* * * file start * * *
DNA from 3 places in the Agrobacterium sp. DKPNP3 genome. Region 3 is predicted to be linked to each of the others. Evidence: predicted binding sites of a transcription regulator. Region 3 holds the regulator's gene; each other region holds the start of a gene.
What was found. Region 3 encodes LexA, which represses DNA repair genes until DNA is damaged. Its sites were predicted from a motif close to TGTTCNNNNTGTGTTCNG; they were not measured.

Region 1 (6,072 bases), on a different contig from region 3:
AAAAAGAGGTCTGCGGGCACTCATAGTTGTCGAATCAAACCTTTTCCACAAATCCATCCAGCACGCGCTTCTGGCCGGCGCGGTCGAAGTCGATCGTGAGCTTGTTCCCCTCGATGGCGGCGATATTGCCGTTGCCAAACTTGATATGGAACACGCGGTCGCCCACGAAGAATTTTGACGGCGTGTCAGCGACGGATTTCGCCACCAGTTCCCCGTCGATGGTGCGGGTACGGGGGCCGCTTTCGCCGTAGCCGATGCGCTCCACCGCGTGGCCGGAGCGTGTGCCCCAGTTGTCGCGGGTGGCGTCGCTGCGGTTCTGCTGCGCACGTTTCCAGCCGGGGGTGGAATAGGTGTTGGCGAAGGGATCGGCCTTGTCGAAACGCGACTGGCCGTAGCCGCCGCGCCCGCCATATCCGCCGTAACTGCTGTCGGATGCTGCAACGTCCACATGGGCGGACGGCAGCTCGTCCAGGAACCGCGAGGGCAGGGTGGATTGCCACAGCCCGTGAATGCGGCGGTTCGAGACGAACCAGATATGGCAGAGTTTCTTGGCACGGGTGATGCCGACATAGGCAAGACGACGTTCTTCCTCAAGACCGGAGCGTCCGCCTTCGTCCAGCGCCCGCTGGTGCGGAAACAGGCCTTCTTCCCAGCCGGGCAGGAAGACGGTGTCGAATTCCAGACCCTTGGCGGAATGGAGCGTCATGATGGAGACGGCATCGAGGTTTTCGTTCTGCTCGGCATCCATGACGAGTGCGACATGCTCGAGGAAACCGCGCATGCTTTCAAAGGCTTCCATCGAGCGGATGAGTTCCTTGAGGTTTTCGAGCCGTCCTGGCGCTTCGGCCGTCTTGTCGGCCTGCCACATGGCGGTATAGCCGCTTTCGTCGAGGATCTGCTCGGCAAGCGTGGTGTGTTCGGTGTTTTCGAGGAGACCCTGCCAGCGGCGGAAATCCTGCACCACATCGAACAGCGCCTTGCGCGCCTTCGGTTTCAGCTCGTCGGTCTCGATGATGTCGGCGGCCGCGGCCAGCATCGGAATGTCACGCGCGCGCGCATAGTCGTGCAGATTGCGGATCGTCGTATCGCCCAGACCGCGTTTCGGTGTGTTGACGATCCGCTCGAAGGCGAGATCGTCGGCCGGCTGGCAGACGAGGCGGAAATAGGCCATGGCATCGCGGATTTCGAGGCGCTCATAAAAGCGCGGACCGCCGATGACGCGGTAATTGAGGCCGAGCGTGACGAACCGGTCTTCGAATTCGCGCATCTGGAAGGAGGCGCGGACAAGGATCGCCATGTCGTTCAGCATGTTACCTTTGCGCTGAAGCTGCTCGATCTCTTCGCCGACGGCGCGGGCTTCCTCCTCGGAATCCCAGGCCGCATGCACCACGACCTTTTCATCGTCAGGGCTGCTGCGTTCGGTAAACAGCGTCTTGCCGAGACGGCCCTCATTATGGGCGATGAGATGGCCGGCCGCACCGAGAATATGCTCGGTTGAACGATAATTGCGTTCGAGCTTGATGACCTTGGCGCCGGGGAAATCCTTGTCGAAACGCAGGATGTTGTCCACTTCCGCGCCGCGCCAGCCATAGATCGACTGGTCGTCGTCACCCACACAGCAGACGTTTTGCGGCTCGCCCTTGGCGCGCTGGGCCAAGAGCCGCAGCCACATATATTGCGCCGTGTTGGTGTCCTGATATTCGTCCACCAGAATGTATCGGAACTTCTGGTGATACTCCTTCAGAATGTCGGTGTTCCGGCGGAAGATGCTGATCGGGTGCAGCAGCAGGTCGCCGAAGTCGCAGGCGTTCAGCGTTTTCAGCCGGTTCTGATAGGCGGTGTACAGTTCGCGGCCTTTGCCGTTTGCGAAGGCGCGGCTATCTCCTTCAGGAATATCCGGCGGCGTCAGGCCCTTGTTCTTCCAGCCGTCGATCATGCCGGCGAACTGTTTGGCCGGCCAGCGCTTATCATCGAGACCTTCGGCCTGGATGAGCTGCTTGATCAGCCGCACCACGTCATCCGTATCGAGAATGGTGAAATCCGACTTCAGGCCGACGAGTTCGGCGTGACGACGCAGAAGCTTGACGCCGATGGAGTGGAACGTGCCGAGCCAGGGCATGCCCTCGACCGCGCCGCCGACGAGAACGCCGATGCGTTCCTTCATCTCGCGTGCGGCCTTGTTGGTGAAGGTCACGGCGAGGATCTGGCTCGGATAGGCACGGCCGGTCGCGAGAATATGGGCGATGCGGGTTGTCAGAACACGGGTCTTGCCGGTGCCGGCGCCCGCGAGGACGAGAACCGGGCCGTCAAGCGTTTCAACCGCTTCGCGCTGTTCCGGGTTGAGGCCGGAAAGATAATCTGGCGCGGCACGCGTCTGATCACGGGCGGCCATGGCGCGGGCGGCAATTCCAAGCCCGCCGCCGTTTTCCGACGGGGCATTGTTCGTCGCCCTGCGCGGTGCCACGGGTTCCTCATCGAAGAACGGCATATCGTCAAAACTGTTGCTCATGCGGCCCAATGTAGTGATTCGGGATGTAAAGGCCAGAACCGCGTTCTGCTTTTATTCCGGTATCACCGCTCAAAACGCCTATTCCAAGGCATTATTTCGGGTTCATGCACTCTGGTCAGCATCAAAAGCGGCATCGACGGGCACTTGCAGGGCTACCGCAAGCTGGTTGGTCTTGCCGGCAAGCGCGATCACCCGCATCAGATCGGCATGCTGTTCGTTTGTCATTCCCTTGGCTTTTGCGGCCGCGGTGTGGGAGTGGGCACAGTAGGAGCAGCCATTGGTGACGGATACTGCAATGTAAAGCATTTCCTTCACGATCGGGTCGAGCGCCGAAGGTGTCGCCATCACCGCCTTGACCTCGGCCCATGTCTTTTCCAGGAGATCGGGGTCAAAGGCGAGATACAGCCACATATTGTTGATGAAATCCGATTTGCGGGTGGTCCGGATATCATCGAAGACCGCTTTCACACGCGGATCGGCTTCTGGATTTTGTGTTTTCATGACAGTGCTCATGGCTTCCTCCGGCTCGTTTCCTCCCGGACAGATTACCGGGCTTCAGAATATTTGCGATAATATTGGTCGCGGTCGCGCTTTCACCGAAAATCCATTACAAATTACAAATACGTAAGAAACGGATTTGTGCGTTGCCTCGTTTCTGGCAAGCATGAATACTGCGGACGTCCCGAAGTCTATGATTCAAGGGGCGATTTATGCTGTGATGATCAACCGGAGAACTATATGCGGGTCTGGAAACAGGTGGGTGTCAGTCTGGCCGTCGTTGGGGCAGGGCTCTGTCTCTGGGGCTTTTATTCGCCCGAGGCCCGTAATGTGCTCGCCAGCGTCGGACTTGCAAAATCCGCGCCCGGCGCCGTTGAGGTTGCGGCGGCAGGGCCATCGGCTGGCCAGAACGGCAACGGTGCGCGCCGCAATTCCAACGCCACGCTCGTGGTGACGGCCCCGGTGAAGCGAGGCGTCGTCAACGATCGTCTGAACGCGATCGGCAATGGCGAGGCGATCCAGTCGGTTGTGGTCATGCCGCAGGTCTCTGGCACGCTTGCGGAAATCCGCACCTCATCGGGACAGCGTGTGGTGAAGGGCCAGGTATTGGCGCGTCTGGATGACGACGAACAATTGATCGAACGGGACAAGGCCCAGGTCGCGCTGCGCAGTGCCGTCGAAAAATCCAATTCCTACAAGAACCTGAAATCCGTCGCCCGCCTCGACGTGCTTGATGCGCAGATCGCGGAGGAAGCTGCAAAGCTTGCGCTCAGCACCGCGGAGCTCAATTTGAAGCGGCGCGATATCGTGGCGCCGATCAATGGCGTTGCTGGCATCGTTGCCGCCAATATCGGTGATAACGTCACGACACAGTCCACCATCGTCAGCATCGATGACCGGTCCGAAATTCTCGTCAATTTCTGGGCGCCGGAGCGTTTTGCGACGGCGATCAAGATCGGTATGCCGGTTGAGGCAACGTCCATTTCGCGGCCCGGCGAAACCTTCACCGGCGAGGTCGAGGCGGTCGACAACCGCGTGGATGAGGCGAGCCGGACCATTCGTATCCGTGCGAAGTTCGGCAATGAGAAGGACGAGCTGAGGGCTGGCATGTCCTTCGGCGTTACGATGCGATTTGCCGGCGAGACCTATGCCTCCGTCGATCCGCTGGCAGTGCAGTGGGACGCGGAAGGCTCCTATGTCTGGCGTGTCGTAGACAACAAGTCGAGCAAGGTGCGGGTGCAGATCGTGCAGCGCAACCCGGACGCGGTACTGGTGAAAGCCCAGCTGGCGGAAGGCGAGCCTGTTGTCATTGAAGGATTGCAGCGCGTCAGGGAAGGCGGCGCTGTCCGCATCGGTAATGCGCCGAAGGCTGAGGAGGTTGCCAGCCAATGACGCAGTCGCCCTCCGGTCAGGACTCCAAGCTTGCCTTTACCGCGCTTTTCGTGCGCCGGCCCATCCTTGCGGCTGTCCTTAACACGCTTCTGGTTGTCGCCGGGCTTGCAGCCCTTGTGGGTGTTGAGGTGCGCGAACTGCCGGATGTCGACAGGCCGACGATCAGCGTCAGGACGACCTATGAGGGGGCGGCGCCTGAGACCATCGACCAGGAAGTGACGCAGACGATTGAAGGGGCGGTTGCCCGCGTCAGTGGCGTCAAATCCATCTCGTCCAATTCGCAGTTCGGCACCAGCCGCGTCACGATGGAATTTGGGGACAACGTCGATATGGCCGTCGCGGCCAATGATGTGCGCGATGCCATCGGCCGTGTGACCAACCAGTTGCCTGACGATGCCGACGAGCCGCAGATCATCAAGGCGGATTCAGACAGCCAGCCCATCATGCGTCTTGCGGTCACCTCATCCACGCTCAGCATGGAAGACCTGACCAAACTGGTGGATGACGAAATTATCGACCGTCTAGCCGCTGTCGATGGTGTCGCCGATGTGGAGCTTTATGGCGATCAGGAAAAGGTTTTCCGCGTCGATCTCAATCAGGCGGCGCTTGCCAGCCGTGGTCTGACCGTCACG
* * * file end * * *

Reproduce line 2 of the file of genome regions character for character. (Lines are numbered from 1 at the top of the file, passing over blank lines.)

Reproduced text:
What was found. Region 3 encodes LexA, which represses DNA repair genes until DNA is damaged. Its sites were predicted from a motif close to TGTTCNNNNTGTGTTCNG; they were not measured.